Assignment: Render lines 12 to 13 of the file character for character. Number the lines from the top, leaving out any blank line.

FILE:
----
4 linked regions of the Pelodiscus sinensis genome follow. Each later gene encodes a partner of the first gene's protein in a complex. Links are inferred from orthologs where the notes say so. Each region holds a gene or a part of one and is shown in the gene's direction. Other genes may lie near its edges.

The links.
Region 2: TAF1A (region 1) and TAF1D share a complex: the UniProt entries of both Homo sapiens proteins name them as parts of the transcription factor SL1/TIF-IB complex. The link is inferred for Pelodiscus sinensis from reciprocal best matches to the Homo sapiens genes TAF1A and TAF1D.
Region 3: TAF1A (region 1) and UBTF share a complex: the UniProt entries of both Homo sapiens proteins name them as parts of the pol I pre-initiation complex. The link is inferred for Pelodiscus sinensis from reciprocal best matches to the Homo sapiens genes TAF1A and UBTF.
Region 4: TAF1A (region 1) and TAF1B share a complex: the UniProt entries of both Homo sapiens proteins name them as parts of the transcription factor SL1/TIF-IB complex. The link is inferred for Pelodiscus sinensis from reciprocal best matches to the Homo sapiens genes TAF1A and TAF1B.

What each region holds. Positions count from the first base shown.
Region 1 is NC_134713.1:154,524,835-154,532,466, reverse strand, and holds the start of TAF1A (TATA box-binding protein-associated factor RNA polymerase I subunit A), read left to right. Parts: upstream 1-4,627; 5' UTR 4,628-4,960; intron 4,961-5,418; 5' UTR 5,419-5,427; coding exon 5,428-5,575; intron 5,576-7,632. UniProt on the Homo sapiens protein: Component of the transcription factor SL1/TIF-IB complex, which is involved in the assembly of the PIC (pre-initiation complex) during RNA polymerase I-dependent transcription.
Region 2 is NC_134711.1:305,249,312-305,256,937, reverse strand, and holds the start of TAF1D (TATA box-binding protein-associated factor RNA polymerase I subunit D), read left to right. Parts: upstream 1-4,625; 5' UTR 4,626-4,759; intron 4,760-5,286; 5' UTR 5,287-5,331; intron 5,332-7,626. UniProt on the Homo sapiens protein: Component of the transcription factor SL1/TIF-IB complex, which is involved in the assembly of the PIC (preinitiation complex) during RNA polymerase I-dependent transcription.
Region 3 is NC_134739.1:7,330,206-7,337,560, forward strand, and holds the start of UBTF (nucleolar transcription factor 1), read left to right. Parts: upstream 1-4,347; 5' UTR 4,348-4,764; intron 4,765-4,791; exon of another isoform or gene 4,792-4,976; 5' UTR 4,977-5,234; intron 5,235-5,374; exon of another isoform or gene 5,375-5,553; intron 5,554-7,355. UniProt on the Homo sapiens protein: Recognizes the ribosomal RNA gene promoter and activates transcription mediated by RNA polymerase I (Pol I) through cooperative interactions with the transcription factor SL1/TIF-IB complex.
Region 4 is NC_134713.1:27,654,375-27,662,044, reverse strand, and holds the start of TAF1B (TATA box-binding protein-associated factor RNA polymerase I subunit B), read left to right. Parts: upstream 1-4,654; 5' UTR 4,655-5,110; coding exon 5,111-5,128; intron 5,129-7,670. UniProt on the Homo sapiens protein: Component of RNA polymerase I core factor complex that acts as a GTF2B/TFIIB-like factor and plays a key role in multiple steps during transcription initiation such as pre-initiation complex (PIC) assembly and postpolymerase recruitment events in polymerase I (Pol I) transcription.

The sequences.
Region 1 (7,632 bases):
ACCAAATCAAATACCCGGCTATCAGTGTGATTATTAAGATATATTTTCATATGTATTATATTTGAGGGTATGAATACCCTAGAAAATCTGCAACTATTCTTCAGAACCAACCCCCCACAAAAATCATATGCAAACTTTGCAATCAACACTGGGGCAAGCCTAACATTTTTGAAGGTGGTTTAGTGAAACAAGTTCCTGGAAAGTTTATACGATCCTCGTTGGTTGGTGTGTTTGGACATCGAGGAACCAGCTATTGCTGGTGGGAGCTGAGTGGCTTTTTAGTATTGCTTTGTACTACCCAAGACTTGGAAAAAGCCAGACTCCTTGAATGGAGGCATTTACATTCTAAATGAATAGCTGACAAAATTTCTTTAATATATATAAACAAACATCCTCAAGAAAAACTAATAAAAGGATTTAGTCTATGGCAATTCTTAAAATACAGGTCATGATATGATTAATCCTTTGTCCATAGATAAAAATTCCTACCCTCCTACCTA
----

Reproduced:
Region 1 (7,632 bases):
ACCAAATCAAATACCCGGCTATCAGTGTGATTATTAAGATATATTTTCATATGTATTATATTTGAGGGTATGAATACCCTAGAAAATCTGCAACTATTCTTCAGAACCAACCCCCCACAAAAATCATATGCAAACTTTGCAATCAACACTGGGGCAAGCCTAACATTTTTGAAGGTGGTTTAGTGAAACAAGTTCCTGGAAAGTTTATACGATCCTCGTTGGTTGGTGTGTTTGGACATCGAGGAACCAGCTATTGCTGGTGGGAGCTGAGTGGCTTTTTAGTATTGCTTTGTACTACCCAAGACTTGGAAAAAGCCAGACTCCTTGAATGGAGGCATTTACATTCTAAATGAATAGCTGACAAAATTTCTTTAATATATATAAACAAACATCCTCAAGAAAAACTAATAAAAGGATTTAGTCTATGGCAATTCTTAAAATACAGGTCATGATATGATTAATCCTTTGTCCATAGATAAAAATTCCTACCCTCCTACCTA